Speaking to the Soul: Come and See

John 1:43-51

Philip found Nathanael and said to him, ‘We have found him about whom Moses in the law and also the prophets wrote, Jesus son of Joseph from Nazareth.’  Nathanael said to him, ‘Can anything good come out of Nazareth?’ Philip said to him, ‘Come and see.’   – John 1:45-46

At the beginning of December, Sister Mary Alice Murphy tracked me down.  Sr. Mary Alice has been a fierce advocate for people experiencing homelessness in our community for decades – so much so that the local resource center is named The Sister Mary Alice Murphy Center for Hope.  She had a project for me.  The Center, which has recently come under new management, needed art work hung on its walls to transform it from being rather barren and institutional to a place of welcome.

It was the perfect job for me, an opportunity to use my creative talent to transform a space.  I have done this before in church settings, using art to tailor an environment to the worship about to take place therein.  Doing it successfully means listening well to the people wanting to make a contribution to the project as well as to those who will use the space.

So I hung out at the Murphy Center and listened to guests, staff and other volunteers.  And after that, putting the art on the walls came together effortlessly, an expression of the enthusiastic participation of all those people.

“Come and see,” says Philip to his friend Nathanael.  This is an invitation to Nathanael to leave whatever perspective he has been inhabiting, to come away from it and enter into a place of receptivity.  “Come.  Put aside your preconceived notions.  Make room in your heart.  Come away from whatever has limited you and made you impervious.  Open up.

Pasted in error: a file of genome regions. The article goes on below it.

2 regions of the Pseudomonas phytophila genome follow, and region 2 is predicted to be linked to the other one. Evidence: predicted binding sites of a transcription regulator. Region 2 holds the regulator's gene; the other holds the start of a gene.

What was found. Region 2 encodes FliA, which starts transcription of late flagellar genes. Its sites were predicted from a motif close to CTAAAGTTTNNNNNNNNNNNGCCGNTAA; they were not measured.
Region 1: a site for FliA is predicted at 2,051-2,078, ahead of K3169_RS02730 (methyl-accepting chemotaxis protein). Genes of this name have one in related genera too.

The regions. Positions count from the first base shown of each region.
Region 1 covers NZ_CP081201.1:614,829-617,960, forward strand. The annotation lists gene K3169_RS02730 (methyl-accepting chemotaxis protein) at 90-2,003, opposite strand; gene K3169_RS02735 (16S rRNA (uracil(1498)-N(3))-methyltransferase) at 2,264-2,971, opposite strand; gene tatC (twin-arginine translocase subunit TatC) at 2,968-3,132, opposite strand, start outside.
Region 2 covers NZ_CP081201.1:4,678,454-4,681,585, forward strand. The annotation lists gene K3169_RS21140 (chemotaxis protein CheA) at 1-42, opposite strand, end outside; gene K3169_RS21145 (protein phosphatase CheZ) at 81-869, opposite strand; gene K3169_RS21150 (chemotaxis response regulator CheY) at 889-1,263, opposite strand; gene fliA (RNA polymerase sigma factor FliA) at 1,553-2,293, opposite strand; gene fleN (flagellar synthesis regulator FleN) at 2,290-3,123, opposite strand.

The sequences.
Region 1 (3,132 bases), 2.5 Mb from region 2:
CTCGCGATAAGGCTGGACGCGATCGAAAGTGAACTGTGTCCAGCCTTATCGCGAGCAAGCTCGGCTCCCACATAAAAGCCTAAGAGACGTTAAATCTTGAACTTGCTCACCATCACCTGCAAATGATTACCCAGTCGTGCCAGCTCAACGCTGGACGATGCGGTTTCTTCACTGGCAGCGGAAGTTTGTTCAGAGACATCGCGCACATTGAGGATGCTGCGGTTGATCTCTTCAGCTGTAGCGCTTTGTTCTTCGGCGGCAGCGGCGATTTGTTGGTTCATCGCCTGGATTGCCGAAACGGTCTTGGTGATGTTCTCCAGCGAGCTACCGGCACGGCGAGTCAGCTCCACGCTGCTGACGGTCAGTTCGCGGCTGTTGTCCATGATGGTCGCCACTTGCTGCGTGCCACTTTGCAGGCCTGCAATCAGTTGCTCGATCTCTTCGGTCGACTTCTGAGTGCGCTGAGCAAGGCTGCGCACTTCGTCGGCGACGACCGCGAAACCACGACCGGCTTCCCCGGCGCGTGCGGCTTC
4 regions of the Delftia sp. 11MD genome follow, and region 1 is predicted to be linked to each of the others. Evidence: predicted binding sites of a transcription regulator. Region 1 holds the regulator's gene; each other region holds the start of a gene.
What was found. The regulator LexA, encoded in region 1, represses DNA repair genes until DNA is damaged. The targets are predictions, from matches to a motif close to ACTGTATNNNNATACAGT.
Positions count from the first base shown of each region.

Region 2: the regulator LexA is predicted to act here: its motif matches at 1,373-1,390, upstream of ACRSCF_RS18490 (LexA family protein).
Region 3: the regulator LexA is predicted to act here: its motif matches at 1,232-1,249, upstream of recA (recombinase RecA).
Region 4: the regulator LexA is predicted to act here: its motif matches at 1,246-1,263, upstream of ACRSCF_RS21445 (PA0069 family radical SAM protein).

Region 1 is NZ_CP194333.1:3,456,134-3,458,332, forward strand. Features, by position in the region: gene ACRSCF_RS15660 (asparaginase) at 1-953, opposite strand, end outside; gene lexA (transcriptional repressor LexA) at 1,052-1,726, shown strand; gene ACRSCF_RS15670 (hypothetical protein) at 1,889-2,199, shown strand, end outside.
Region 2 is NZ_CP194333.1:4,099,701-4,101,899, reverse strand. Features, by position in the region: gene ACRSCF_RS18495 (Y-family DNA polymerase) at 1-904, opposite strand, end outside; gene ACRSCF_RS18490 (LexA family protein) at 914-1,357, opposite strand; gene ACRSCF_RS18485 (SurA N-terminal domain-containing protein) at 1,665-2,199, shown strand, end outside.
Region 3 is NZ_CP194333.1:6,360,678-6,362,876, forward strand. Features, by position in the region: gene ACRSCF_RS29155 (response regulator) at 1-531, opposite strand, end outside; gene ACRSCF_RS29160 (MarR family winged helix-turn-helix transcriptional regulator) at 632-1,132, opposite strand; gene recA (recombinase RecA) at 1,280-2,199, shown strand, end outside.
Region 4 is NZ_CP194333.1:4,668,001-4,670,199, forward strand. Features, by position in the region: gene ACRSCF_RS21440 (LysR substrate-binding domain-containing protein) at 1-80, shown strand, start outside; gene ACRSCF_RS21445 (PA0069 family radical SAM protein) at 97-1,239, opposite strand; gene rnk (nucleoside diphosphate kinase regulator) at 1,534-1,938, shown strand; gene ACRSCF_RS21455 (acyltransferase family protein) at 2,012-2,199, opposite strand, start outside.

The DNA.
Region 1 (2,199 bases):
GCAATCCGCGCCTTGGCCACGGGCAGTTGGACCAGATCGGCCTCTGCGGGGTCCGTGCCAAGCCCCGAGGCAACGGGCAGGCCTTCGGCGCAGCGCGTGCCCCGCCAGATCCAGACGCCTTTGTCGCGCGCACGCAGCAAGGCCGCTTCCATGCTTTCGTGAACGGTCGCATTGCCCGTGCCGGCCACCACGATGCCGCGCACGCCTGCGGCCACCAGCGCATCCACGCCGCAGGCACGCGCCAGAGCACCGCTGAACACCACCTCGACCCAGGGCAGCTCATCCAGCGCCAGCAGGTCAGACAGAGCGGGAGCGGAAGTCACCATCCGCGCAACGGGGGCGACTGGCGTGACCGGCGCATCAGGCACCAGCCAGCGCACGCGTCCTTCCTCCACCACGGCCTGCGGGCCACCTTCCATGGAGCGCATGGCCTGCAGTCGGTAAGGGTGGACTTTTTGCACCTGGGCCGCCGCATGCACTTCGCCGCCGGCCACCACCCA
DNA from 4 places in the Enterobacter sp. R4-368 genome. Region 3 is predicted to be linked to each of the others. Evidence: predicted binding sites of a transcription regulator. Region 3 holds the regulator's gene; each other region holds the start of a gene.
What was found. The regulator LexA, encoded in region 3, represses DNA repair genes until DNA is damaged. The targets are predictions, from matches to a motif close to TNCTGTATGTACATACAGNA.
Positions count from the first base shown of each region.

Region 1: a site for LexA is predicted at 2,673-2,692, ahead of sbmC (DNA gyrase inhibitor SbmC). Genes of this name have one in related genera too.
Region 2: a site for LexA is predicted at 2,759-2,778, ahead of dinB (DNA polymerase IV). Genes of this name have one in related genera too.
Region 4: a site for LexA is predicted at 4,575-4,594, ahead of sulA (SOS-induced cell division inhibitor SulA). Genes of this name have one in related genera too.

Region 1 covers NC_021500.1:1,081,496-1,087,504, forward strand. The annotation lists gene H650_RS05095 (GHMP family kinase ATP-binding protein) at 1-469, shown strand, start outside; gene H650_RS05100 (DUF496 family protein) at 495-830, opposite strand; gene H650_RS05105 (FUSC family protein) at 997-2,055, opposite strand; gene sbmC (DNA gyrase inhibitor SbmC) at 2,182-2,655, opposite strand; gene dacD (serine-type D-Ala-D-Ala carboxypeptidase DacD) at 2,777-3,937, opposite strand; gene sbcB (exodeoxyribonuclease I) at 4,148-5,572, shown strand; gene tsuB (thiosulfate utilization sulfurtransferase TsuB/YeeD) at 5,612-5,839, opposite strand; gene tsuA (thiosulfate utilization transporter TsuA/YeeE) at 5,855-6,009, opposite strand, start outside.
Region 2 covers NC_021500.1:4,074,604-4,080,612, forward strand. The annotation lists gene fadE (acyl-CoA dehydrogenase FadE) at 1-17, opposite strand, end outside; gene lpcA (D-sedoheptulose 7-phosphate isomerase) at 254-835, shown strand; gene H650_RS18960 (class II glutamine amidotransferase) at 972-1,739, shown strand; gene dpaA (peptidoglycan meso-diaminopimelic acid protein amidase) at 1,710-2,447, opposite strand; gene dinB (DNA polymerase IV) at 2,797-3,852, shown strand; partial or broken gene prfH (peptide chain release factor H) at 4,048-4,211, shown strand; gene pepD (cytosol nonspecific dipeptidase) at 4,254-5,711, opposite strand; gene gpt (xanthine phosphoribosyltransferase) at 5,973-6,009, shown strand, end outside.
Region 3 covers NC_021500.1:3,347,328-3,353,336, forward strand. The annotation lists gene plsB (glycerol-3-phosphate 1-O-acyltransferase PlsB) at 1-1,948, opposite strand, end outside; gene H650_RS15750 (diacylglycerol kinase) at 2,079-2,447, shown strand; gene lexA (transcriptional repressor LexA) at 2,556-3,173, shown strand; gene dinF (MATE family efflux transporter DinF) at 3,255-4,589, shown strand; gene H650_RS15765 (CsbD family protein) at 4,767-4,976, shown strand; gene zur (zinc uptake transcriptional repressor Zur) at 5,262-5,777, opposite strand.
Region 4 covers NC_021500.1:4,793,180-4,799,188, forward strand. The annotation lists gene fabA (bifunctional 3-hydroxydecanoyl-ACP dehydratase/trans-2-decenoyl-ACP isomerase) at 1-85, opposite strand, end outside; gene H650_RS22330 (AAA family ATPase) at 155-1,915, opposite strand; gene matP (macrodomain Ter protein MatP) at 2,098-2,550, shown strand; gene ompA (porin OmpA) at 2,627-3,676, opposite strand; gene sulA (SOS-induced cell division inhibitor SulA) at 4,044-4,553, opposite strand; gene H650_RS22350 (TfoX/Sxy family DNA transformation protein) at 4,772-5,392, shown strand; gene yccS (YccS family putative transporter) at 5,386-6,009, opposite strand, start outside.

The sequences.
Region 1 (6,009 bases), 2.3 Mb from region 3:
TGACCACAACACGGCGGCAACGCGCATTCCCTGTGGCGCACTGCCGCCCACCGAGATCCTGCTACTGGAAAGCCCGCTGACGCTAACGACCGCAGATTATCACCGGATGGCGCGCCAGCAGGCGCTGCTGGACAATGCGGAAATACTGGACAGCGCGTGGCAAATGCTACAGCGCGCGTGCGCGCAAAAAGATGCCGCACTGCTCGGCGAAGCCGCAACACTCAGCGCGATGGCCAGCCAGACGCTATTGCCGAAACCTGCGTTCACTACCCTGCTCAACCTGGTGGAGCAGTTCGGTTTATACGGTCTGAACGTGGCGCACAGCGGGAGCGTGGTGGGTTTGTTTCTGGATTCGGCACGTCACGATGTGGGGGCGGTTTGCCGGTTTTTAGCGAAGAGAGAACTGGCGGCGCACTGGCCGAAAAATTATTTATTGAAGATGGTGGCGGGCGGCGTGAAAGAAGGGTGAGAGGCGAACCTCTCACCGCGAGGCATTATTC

“And see.  Freed of judgments formed in advance, test with all your senses.  Test your perceptions of yourself as well as of others.  Do not rest with your limited understanding.  Ask questions.  Listen with the ear of the heart.  Take in what you are witnessing.  Reevaluate how you are interpreting things.”

It is in the little moments of sharing that ministry happens.  Knowing one another heart to heart, simply as people, is where we all both give and receive welcome and healing.  It is also where we find Jesus, son of Joseph from Nazareth, the improbable Messiah.



Laurie Gudim is a writer and religious iconographer who lives in Fort Collins, CO.  You can view some of her work at Everyday Mysteries.
Image: The Coloradan



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